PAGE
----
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Consider the following sentence:

In my head, there is nothing more wonderful than [] understanding how someone else feels and [] choosing to [] take action to [] resolve it.

It contains multiple verb phrases whose subject is "gapped" (indicated by []), and must be inferred from context. Additionally, it contains an anaphor "it" whose antecedent must be inferred from context.

In such a sentence, is it difficult for the average reader to resolve all of the necessary relations? If not, then why, and how could it be rephrased?

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Replace "In my head" with "In my opinion" or "I think" or, even better, nothing at all: There is nothing more wonderful than understanding how someone else feels. OTOH, I have no idea what "and choosing to take action to resolve it" means, because there's no context that allows me to guess. – user21497 Jan 24 '13 at 1:04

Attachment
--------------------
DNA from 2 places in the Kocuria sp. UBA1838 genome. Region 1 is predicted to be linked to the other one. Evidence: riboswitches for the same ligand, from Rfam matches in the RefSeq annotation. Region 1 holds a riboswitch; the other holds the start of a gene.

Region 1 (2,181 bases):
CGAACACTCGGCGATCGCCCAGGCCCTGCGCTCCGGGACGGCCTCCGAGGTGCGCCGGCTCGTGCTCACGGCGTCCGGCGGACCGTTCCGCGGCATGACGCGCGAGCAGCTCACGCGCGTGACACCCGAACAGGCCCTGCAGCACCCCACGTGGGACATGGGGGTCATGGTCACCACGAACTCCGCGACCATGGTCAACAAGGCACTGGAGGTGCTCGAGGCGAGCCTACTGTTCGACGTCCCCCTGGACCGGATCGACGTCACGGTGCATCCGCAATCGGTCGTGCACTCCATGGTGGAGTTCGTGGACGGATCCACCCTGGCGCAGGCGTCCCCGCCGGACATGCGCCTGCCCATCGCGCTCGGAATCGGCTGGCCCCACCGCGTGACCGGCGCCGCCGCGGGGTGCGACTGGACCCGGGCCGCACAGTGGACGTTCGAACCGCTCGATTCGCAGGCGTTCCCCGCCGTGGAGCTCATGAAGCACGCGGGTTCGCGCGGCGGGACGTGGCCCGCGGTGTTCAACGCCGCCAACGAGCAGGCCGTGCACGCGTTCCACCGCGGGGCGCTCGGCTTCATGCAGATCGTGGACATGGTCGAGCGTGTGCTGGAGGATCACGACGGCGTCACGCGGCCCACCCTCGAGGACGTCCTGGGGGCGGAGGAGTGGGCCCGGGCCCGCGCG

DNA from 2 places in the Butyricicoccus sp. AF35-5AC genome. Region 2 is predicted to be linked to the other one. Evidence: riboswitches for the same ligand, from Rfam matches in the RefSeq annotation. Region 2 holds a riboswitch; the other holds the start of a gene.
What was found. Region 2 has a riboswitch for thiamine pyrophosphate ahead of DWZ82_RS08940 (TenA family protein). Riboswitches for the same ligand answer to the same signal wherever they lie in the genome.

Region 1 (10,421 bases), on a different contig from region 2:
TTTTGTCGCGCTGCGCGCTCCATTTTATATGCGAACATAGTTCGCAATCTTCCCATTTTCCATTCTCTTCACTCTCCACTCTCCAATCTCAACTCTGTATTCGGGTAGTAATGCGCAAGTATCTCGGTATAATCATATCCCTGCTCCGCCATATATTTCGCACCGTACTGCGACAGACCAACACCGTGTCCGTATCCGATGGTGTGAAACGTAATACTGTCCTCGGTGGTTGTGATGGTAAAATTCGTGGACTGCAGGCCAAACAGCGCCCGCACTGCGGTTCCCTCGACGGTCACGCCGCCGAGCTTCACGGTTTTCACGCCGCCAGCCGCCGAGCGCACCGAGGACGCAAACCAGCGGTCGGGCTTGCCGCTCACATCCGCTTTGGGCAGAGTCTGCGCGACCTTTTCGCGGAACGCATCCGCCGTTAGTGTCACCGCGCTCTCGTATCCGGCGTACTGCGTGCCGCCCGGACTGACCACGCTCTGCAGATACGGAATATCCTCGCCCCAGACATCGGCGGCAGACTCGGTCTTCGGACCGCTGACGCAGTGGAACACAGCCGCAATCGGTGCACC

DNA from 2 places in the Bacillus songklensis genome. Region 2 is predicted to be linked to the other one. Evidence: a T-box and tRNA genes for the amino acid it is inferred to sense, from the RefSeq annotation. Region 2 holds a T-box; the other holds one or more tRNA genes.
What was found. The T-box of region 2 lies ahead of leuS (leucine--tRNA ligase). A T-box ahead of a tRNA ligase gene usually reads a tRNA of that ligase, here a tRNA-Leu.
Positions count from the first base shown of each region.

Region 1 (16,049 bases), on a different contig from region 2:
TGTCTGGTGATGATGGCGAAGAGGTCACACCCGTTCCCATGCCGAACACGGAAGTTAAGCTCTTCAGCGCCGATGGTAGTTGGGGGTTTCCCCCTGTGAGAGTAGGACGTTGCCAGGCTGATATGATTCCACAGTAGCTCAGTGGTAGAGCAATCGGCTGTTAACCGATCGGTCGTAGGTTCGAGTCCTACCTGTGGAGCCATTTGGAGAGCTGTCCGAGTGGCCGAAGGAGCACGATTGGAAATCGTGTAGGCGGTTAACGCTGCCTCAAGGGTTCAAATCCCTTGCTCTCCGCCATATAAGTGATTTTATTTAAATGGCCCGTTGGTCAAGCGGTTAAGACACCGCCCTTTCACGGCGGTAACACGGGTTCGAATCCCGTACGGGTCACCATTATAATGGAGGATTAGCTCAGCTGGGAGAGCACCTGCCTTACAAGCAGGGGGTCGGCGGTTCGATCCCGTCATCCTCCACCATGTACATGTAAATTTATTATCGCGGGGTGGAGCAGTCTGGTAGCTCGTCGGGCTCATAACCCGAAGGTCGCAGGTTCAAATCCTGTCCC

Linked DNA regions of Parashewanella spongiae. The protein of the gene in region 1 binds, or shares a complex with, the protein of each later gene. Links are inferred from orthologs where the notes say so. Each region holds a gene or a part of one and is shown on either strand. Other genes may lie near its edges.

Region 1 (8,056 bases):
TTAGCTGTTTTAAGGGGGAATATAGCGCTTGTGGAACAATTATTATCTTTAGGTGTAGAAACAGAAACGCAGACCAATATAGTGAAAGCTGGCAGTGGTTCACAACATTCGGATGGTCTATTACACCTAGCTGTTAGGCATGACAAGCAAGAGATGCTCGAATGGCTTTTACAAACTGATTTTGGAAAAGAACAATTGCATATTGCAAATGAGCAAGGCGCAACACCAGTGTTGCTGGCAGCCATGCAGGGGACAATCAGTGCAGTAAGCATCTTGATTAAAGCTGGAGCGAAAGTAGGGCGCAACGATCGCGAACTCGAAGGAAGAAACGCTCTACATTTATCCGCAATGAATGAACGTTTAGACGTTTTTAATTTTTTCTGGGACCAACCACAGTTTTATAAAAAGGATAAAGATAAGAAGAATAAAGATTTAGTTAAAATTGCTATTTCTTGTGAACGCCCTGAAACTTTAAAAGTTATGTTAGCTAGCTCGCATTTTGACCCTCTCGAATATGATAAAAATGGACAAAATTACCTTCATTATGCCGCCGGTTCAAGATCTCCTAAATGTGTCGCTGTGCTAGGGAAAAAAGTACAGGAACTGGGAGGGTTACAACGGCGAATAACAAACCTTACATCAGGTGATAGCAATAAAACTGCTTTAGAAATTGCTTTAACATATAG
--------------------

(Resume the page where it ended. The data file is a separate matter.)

See, for instance Equi-NP-Deletion for complement clauses, Conjunction Reduction for conjoined clauses, and Whiz Deletion for relative clauses. – John Lawler Jan 24 '13 at 3:26

Yes. It makes sense.
Readers will generally understand what you mean.
But you could beat it about a fair bit.

There is a degree of uncertainty there that will not be apparent to readers as they will not usually be seeking to analyse such statements in detail.
ie what do you actually find wonderful? Is it the choosing to act? Is it the understanding? Is it the integrated whole? As the phrase stands it means the whole, and that may well be what you mean to convey, but it may be the "call to action" that fires you up.

The expression "In my head" is OK enough - we know what you mean. But it's somewhat 'slang' or informal. Which may be entirely OK in the context. Or not. The term could be replaced by eg "To me" or "I thinK" or "I feel". These are not strictly synonymous, but some such phrase may be more formal or main stream or better serve your purpose. But "In my head" may be closest to what you really want to convey.

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